Spiritual Reading for Monday – Fifteenth Week After Pentecost

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Spiritual Reading


Our passions are not of themselves bad or hurtful. When regulated according to the dictates of reason and prudence, they do us no injury, but are, on the contrary, profitable to the soul; but, when disorderly, they are productive of irreparable mischief to those who obey them; for, when any passion takes possession of the heart, it obscures the truth, and makes the soul incapable of distinguishing between good and evil. Ecclesiasticus implored the Lord to deliver him from a mind under the sway of passion. Give me not over to a shameless and foolish mind (Ecclus. xxiii. 6). Let us, then, be careful not to allow any bad passion to rule over us.

Only this have I found, said Solomon, that God made man right, and he hath entangled himself with an infinity of questions (Eccles. vii. 30). God made man right — that is, in the state of justice; but, by giving ear to the serpent, man exposed himself to temptation, and was conquered. He rebelled against God, and his passions rebelled against himself. These are the passions which, according to St. Paul, cause a continual war between the flesh and the spirit. For the flesh lusteth against the spirit, and the spirit against the flesh (Gal. v. 17). However, with the aid of Divine grace, it is in man’s power to resist these passions, and not allow them to rule over him. It is, as the Lord told Cain, even in the power of man to rule over them, and to bring them into subjection to reason. But the lust thereof shall be under thee, and thou shalt have dominion over it (Gen, iv. 7). Let the assaults of the flesh and of the devil, to make us abandon the way of God, be ever so violent, Jesus Christ has said: Lo! the kingdom of God is within you (Luke xvii. 21). Within us God has established a kingdom, in which the will is the queen that ought to rule over all the senses and passions. And what greater honour or glory can a man have than to be the master of his passions?

The proper regulation of the motions of the mind constitutes the interior mortification so much recommended by spiritual masters, and secures the salvation of the soul. The health of the body depends on the regulation of the humours — if one of them predominate to excess, it causes death. But the health of the soul consists in the proper control of the passions by reason. But, when any passion rules over reason, it first enslaves, and then kills the soul.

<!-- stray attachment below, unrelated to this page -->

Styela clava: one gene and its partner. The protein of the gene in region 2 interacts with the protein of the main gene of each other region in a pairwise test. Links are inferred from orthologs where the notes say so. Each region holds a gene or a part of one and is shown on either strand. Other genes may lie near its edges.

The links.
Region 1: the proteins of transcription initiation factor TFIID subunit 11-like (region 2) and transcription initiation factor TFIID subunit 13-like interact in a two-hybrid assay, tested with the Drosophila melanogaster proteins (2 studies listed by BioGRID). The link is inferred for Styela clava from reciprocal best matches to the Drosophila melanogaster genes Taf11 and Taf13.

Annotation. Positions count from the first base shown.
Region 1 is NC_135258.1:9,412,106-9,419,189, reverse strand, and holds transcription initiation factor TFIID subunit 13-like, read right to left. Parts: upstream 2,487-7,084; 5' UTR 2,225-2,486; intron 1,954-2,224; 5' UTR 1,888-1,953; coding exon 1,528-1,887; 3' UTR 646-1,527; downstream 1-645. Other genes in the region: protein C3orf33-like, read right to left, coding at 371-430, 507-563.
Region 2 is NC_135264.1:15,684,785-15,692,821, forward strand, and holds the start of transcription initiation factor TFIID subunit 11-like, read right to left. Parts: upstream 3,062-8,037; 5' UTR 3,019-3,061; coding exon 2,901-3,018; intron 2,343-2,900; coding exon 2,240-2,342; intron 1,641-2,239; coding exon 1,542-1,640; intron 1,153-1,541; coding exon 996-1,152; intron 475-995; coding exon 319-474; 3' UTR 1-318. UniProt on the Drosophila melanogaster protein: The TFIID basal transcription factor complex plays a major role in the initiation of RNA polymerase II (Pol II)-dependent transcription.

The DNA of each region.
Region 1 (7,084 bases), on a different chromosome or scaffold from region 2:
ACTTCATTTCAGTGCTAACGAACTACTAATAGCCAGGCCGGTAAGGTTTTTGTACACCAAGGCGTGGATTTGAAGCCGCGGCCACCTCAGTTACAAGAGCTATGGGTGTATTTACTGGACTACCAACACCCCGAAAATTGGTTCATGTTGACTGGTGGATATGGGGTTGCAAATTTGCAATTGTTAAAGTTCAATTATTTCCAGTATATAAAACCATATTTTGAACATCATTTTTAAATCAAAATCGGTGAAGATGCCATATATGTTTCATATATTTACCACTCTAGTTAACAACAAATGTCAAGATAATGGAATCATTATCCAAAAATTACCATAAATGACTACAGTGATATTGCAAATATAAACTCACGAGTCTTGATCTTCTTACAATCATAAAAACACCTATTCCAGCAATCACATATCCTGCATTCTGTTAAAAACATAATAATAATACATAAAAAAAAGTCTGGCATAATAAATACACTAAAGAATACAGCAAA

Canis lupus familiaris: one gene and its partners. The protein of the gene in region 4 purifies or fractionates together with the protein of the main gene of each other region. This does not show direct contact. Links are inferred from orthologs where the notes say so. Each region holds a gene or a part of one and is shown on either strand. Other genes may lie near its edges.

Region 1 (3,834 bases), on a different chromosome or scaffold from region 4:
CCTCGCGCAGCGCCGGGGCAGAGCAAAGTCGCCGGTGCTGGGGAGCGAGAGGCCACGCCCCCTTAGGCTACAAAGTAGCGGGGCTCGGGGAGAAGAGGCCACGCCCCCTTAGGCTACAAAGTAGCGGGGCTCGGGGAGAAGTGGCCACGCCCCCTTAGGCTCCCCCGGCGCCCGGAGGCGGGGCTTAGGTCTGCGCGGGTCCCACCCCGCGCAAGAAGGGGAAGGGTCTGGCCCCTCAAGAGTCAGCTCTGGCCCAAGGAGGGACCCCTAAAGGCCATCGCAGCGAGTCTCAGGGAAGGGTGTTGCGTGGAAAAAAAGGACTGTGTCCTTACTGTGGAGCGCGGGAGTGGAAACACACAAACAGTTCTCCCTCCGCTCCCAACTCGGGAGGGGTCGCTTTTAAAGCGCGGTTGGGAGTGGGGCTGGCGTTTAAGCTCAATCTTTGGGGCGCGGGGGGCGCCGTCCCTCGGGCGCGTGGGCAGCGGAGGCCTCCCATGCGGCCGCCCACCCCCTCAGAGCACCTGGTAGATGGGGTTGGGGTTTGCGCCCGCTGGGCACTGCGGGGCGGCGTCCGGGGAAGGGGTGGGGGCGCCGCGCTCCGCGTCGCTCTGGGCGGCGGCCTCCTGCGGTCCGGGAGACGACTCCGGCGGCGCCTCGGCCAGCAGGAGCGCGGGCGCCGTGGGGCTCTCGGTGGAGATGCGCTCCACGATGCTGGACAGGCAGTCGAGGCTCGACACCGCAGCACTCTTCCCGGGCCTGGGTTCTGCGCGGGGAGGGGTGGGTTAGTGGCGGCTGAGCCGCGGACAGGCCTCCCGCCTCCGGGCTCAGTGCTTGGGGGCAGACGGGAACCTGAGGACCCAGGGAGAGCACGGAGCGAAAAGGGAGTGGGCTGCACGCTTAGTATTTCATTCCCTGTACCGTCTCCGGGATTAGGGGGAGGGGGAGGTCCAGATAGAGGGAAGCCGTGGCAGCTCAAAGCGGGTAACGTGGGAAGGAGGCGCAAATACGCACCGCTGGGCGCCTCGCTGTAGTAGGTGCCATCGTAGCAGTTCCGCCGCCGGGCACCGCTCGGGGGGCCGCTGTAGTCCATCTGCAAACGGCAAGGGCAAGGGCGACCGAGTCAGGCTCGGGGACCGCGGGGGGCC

Many pay great attention to their external conduct; they endeavour to appear modest and respectful; but, at the same time, they cherish in their hearts sinful affections against justice, charity, humility, or chastity. For them is prepared the chastisement with which the Saviour threatened the Scribes and Pharisees, who were careful to have their cups and dishes clean, but nourished within unjust and unclean thoughts. Woe to you, Scribes and Pharisees — hypocrites; because you make clean the outside of the cup and of the dish; but, within you are full of rapine and uncleanness (Matt. xxiii. 25). The Royal Prophet says that all the beauty of a soul that is the true daughter of God consists in an interior good will. All the glory of the king’s daughter is within (Ps. xliv. 14). Of what use is it, says St. Jerome, to abstain from food, and at the same time to allow the mind to swell with pride? or to abstain from wine, and to be intoxicated with anger? Christians who act in this manner do not lay aside their vices; they only cover them with the mantle of devotion. A man, then, must divest himself of all bad passions; otherwise he will not be the king over but the slave of his passions, and in opposition to the command of the Apostle sin shall reign in his heart. Let not sin, therefore, reign in your mortal body, so as to obey the lusts thereof (Rom. vi. 12). Man, then, is, as St. Thomas says, the king of himself when he regulates his body and his carnal affections according to reason. But, according to St. Jerome, “when the soul serves vice she loses the honour of a throne.” She loses the honour of a queen, and becomes, as our Lord says, the slave of sin. Whosoever committeth sin is the servant of sin (Jo. viii. 34).

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